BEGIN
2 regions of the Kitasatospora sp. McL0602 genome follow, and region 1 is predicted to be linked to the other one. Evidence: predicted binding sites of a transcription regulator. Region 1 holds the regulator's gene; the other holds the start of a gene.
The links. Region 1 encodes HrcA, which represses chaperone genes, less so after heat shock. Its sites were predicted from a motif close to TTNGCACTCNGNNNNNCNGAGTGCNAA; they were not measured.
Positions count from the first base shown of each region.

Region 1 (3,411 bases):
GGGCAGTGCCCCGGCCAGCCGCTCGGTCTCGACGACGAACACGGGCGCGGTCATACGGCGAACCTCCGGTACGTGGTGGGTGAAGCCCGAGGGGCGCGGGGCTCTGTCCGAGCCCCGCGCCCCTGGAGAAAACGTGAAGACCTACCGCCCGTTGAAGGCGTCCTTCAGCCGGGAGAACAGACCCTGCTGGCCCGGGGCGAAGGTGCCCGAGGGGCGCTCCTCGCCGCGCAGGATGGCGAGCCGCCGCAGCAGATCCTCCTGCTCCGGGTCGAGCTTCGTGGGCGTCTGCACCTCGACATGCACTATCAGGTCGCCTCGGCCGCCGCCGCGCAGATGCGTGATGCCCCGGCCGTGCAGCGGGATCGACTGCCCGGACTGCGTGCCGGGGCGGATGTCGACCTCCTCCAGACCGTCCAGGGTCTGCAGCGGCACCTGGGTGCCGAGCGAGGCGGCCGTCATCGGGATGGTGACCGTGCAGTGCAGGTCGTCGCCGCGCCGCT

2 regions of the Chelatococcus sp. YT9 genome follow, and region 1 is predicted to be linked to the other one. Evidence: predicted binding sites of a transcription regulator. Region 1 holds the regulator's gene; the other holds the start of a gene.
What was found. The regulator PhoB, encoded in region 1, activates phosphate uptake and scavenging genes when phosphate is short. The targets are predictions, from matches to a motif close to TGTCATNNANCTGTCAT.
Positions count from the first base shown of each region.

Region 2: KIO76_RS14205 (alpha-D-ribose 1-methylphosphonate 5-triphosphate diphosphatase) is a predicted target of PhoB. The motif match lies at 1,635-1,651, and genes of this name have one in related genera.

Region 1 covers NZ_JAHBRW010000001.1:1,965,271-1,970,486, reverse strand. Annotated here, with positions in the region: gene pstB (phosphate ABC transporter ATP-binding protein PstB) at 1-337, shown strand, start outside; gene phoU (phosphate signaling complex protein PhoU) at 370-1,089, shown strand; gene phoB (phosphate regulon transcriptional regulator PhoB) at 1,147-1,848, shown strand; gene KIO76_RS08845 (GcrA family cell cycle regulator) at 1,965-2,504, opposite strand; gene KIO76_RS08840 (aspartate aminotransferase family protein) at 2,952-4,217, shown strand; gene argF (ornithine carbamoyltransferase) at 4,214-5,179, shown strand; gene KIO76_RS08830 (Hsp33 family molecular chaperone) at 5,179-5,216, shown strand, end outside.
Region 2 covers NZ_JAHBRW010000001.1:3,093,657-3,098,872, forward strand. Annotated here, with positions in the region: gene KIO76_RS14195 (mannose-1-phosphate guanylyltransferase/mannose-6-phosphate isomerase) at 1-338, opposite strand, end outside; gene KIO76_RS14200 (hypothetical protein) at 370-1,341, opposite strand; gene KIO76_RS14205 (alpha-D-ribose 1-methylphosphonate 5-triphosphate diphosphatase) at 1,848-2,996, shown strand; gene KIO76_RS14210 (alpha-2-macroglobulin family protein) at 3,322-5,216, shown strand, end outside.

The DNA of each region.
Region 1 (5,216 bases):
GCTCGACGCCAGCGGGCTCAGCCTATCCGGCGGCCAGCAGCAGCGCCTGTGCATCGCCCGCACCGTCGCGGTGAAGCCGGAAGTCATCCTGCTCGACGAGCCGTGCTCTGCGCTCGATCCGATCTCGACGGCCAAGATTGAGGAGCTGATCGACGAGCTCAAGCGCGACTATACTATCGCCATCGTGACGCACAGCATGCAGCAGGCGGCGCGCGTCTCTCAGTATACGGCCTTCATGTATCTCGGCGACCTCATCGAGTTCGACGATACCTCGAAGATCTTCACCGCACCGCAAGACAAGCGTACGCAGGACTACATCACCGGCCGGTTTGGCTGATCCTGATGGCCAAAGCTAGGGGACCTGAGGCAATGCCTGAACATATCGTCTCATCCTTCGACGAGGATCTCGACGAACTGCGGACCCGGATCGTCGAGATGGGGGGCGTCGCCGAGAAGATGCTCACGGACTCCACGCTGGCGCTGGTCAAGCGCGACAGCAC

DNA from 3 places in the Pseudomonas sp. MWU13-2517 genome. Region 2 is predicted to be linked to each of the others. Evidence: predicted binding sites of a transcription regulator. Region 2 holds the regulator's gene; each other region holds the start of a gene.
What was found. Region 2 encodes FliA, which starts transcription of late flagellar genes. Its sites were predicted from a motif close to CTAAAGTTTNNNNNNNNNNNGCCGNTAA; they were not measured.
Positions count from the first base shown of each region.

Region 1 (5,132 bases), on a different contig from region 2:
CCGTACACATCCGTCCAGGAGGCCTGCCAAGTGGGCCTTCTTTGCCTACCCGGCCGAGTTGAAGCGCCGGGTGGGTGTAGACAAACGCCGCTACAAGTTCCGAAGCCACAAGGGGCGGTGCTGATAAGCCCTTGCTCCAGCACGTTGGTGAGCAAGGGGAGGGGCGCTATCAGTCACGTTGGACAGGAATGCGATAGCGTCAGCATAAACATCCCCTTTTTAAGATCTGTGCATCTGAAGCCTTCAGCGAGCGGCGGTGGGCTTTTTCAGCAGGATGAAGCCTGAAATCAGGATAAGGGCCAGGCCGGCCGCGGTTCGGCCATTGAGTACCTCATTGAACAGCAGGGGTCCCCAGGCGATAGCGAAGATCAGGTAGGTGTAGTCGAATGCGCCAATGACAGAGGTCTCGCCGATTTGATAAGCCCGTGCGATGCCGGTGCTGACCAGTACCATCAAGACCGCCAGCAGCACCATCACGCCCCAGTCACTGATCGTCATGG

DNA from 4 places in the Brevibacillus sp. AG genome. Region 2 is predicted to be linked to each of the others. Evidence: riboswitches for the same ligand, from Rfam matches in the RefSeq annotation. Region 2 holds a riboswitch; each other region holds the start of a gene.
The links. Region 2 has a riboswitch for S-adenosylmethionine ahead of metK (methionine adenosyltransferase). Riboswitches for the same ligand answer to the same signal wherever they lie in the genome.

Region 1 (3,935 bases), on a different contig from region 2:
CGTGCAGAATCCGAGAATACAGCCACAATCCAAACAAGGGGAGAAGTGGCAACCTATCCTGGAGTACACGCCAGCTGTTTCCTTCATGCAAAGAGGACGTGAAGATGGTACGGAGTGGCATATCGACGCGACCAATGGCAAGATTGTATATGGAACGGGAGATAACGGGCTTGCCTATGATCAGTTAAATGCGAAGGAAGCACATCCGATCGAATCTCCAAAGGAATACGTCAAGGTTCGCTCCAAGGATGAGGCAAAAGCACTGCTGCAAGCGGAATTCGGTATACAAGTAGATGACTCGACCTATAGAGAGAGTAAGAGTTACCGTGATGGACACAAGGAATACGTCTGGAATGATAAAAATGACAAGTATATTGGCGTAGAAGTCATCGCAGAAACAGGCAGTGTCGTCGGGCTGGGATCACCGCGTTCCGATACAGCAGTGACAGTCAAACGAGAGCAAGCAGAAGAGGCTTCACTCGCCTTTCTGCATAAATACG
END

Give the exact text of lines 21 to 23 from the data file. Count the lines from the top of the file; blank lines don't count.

The links. Region 2 has a riboswitch for S-adenosylmethionine ahead of metK (methionine adenosyltransferase). Riboswitches for the same ligand answer to the same signal wherever they lie in the genome.

Region 1 (3,935 bases), on a different contig from region 2:
CGTGCAGAATCCGAGAATACAGCCACAATCCAAACAAGGGGAGAAGTGGCAACCTATCCTGGAGTACACGCCAGCTGTTTCCTTCATGCAAAGAGGACGTGAAGATGGTACGGAGTGGCATATCGACGCGACCAATGGCAAGATTGTATATGGAACGGGAGATAACGGGCTTGCCTATGATCAGTTAAATGCGAAGGAAGCACATCCGATCGAATCTCCAAAGGAATACGTCAAGGTTCGCTCCAAGGATGAGGCAAAAGCACTGCTGCAAGCGGAATTCGGTATACAAGTAGATGACTCGACCTATAGAGAGAGTAAGAGTTACCGTGATGGACACAAGGAATACGTCTGGAATGATAAAAATGACAAGTATATTGGCGTAGAAGTCATCGCAGAAACAGGCAGTGTCGTCGGGCTGGGATCACCGCGTTCCGATACAGCAGTGACAGTCAAACGAGAGCAAGCAGAAGAGGCTTCACTCGCCTTTCTGCATAAATACG